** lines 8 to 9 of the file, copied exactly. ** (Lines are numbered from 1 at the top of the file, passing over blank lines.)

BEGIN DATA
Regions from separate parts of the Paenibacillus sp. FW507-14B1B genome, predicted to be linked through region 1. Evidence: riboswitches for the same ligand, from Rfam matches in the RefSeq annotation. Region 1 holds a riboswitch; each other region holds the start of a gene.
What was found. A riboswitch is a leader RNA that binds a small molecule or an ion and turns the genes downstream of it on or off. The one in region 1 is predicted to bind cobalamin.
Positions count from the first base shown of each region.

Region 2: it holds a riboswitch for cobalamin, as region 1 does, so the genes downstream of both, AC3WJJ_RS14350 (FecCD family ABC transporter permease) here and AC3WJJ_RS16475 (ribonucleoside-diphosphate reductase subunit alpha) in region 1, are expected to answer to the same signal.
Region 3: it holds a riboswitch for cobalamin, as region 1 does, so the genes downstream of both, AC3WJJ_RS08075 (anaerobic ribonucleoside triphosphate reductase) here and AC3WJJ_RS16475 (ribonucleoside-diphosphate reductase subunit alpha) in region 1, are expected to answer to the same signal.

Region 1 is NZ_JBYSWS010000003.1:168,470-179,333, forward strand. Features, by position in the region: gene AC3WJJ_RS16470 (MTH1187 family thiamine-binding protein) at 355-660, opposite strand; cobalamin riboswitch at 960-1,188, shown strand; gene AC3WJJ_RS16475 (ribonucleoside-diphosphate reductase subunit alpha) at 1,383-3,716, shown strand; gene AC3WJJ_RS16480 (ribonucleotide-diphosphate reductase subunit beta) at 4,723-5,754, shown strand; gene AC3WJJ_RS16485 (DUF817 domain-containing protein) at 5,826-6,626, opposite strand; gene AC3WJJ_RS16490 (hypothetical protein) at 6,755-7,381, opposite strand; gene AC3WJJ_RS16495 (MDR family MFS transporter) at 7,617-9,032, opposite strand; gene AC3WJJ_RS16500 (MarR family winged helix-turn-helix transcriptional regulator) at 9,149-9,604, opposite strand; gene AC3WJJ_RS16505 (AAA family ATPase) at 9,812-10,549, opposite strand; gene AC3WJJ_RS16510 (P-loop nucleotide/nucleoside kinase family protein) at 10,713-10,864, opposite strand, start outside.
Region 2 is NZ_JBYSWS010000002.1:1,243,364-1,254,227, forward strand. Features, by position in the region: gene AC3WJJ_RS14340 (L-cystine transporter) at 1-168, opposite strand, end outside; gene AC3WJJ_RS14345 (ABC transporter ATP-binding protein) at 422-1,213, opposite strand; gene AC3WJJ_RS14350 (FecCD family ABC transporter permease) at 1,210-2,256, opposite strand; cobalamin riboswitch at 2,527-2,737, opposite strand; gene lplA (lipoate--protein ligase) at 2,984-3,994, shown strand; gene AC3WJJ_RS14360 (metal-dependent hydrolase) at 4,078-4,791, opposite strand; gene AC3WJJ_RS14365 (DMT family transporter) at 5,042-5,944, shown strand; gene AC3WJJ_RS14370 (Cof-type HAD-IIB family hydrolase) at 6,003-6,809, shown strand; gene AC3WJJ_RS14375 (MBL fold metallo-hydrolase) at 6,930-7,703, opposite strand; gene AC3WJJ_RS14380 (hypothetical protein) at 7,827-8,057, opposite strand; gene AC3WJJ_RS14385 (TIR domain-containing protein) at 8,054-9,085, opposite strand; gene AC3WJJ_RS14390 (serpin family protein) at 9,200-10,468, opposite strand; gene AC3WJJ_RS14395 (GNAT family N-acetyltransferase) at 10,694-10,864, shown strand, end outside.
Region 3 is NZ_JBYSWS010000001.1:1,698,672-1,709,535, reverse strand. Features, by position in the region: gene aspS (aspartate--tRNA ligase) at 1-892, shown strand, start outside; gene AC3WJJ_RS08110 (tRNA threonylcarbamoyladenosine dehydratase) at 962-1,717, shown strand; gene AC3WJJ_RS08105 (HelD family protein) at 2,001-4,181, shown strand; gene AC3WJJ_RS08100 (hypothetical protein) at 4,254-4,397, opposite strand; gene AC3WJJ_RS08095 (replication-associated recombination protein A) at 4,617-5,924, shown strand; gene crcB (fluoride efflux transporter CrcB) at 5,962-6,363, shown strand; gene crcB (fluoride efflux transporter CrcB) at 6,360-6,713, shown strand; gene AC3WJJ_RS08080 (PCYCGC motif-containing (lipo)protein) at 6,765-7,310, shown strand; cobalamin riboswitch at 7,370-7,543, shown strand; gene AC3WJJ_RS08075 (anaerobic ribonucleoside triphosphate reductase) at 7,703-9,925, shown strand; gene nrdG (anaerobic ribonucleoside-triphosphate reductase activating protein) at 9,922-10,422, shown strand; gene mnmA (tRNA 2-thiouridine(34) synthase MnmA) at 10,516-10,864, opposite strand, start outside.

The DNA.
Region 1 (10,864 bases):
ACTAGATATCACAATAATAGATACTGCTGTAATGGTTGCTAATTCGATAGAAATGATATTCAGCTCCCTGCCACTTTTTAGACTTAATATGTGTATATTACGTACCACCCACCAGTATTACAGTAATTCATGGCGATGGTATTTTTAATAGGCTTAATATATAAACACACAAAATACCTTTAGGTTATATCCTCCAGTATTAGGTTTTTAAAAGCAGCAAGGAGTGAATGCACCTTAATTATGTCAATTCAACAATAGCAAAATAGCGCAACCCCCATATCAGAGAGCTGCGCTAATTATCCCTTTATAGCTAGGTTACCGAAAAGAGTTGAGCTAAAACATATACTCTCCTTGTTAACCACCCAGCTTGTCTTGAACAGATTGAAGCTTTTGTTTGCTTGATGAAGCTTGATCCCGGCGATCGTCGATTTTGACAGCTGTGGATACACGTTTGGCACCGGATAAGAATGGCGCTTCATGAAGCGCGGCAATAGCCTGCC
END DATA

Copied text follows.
Region 3 is NZ_JBYSWS010000001.1:1,698,672-1,709,535, reverse strand. Features, by position in the region: gene aspS (aspartate--tRNA ligase) at 1-892, shown strand, start outside; gene AC3WJJ_RS08110 (tRNA threonylcarbamoyladenosine dehydratase) at 962-1,717, shown strand; gene AC3WJJ_RS08105 (HelD family protein) at 2,001-4,181, shown strand; gene AC3WJJ_RS08100 (hypothetical protein) at 4,254-4,397, opposite strand; gene AC3WJJ_RS08095 (replication-associated recombination protein A) at 4,617-5,924, shown strand; gene crcB (fluoride efflux transporter CrcB) at 5,962-6,363, shown strand; gene crcB (fluoride efflux transporter CrcB) at 6,360-6,713, shown strand; gene AC3WJJ_RS08080 (PCYCGC motif-containing (lipo)protein) at 6,765-7,310, shown strand; cobalamin riboswitch at 7,370-7,543, shown strand; gene AC3WJJ_RS08075 (anaerobic ribonucleoside triphosphate reductase) at 7,703-9,925, shown strand; gene nrdG (anaerobic ribonucleoside-triphosphate reductase activating protein) at 9,922-10,422, shown strand; gene mnmA (tRNA 2-thiouridine(34) synthase MnmA) at 10,516-10,864, opposite strand, start outside.

The DNA.